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AAPS PharmSciTech

Determining the polymer threshold amount for achieving robust drug release from HPMC and HPC matrix tablets containing a high-dose BCS class I model drug: in vitro and in vivo studies.


PMID 25331194

Abstract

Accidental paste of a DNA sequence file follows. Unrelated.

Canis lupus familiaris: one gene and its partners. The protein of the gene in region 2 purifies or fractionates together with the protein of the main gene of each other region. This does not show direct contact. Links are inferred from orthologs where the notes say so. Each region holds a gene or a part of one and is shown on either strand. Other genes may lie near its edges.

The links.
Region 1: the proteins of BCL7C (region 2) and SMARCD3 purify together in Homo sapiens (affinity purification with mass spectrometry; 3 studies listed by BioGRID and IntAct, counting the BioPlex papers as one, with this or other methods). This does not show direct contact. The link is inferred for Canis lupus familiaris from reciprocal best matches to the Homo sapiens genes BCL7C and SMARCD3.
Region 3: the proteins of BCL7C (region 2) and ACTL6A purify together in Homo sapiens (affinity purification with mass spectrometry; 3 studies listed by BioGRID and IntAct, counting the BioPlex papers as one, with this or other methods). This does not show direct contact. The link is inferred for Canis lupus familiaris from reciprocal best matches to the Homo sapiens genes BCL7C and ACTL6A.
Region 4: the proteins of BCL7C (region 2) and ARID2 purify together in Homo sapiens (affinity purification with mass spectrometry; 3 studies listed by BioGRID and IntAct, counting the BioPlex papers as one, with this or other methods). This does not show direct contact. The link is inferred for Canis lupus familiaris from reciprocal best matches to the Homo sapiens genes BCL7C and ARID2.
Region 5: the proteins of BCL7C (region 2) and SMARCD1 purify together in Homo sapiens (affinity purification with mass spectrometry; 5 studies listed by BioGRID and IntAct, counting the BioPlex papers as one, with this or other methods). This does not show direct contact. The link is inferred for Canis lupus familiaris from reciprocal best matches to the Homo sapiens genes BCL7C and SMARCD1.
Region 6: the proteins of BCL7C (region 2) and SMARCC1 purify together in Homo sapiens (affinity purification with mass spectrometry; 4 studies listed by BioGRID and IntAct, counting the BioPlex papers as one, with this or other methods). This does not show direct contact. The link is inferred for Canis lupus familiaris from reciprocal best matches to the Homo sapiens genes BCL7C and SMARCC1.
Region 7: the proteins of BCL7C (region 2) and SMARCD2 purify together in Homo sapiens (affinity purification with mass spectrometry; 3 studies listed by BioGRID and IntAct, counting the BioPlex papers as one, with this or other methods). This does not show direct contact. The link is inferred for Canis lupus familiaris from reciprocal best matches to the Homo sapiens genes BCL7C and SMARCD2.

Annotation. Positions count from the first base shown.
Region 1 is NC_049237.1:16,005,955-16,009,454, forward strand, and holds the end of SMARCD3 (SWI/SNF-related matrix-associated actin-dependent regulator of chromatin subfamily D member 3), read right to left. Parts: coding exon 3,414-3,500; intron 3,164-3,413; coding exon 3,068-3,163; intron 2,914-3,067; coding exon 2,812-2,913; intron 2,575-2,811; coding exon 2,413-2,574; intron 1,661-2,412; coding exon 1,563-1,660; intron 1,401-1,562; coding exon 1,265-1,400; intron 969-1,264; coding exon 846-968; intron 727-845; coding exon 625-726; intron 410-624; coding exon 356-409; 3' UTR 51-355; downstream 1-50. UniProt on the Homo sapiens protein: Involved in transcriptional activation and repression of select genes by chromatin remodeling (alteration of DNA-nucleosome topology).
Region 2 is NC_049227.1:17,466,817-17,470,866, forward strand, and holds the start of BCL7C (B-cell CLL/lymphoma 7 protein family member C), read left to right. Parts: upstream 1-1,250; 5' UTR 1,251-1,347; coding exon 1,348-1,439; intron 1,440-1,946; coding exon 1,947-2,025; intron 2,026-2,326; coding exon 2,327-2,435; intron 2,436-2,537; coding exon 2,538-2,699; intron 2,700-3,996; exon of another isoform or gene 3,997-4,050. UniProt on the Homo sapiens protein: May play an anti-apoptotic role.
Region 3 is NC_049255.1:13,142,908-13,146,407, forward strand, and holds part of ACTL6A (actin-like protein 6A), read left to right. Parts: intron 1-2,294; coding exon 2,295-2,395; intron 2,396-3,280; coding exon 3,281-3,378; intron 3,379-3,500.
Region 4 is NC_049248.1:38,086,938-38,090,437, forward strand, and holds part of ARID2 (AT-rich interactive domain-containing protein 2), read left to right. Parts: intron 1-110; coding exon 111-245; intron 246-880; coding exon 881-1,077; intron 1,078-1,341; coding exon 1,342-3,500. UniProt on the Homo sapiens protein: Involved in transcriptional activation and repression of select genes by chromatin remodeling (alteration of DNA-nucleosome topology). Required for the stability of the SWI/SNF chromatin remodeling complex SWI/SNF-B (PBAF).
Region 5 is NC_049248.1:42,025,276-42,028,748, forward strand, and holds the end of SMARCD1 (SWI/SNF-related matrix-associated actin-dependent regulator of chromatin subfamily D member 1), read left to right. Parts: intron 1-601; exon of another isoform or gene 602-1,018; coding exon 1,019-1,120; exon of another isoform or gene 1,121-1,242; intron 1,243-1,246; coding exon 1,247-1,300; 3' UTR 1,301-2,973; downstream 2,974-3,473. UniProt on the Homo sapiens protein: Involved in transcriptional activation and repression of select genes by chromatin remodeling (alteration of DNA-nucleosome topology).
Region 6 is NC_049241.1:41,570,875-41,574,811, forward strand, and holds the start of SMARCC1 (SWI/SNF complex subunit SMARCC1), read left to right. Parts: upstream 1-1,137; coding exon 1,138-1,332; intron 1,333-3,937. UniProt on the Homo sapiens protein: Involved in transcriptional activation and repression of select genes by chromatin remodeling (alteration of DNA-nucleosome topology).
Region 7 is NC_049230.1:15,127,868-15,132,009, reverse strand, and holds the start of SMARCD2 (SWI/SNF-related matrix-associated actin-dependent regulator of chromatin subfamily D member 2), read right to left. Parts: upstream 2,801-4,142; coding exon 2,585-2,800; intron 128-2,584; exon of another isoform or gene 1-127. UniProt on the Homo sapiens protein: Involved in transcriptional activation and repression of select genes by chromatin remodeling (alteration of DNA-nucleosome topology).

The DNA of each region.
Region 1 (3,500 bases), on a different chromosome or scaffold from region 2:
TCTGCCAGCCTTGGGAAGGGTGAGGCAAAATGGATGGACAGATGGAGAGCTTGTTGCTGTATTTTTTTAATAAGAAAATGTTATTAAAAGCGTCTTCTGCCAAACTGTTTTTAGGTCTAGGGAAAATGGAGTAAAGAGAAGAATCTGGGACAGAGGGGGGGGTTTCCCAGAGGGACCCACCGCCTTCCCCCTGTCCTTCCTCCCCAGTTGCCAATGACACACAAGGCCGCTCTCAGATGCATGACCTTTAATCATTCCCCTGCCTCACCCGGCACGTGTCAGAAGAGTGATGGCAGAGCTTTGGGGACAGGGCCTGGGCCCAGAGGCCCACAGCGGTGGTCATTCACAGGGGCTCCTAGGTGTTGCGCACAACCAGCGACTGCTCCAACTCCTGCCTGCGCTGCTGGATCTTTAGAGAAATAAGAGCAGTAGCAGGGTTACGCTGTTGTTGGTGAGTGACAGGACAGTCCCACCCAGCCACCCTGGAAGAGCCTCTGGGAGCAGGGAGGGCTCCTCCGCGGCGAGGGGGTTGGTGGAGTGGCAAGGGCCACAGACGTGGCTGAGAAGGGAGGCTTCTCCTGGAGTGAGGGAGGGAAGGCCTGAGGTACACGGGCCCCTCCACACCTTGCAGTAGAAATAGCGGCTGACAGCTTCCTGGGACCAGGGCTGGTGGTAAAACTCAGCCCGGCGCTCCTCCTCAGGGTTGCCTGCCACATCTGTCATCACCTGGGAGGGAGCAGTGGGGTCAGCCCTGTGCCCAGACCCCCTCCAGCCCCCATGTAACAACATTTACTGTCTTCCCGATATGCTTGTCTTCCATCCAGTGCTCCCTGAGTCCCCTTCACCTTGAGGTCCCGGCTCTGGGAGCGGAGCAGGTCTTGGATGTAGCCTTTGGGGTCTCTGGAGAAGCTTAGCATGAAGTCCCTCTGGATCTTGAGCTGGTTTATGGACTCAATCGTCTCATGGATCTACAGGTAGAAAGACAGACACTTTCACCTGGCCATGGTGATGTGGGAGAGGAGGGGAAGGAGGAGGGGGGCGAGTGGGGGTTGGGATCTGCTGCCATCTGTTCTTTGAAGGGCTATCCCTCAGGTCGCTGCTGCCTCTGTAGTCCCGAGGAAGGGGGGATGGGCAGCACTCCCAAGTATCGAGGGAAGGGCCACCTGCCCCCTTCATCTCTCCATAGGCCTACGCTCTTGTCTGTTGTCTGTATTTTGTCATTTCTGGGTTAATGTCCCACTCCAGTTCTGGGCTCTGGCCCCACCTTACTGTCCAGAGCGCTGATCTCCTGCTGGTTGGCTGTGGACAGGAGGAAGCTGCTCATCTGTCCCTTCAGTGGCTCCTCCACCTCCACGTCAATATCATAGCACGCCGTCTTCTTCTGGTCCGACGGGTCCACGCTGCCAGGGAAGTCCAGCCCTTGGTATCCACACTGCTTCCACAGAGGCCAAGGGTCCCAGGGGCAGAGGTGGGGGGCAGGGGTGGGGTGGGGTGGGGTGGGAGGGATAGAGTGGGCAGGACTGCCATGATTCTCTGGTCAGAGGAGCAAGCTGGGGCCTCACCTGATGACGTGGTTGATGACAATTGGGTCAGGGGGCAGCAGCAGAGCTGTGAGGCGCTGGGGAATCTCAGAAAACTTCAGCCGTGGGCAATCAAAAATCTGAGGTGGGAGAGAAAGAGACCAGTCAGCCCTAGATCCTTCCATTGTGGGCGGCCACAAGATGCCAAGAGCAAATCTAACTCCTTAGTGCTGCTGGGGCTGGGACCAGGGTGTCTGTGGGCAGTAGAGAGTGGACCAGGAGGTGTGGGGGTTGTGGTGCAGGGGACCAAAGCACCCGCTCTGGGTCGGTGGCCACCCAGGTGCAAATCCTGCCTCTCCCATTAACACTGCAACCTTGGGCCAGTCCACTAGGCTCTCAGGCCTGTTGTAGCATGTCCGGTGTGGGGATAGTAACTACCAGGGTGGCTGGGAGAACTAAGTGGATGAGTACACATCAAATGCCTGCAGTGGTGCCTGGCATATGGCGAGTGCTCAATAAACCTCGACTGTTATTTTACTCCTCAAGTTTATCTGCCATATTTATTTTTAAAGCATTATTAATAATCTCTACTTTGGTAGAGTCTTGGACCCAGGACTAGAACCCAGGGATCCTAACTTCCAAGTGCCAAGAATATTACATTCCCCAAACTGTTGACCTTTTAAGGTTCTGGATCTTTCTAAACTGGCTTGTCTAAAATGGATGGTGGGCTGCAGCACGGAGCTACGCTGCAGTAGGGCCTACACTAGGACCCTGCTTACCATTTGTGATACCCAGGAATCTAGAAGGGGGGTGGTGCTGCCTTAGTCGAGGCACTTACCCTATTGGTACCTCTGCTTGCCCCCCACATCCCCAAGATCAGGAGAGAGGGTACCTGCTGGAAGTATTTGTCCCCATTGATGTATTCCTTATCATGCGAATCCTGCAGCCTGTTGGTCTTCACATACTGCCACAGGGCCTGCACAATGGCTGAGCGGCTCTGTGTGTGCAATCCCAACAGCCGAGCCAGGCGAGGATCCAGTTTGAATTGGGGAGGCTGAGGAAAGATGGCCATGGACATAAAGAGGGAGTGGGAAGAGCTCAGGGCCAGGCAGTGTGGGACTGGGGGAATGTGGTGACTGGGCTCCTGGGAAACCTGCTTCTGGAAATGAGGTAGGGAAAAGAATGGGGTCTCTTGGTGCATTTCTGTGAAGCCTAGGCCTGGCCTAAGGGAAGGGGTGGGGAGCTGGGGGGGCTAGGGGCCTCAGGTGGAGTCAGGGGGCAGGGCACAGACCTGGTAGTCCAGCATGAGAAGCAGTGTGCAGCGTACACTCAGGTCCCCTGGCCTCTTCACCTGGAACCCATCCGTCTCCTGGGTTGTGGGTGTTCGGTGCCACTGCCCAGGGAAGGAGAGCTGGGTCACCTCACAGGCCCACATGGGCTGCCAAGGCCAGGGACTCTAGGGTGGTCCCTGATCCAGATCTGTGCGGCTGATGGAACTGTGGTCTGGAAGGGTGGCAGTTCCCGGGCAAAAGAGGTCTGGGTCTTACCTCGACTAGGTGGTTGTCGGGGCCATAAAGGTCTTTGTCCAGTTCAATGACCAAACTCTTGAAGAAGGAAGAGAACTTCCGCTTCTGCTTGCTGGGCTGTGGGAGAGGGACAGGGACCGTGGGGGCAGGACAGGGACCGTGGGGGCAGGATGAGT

It is challenging to achieve mechanically robust drug-release profiles from hydrophilic matrices containing a high dose of a drug with good solubility. However, a mechanically robust drug release over prolonged period of time can be achieved, especially if the viscosity and amount of the polymer is sufficiently high, above the "threshold values." The goal of this research was to determine the hydroxypropyl cellulose (HPC) and hydroxypropyl methylcellulose (HPMC) polymer threshold amount that would enable robust drug release from matrix tablets containing a high dose of levetiracetam as a class I model drug according to the Biopharmaceutical Classification System (BCS). For this purpose, formulations containing HPC or HPMC of similar viscosity range, but in different amounts, were prepared. Based on the dissolution results, two final formulations were selected for additional in vitro and in vivo evaluation to confirm the robustness and to show bioequivalence. Tablets were exposed to various stress conditions in vitro with the use of different mechanically stress-inducing dissolution methods. The in vitro results were compared with in vivo results obtained from fasted and fed bioequivalence studies. Under both conditions, the formulations were bioequivalent and food had a negligible influence on the pharmacokinetic parameters C max and area under the curve (AUC). It was concluded that the drug release from both selected formulations is mechanically robust and that HPC and HPMC polymers with intrinsic viscosities above 9 dL/g and in quantities above 30% enable good mechanical resistance, which ensures bioequivalence. In addition, HPC matrices were found to be more mechanically robust compared to HPMC.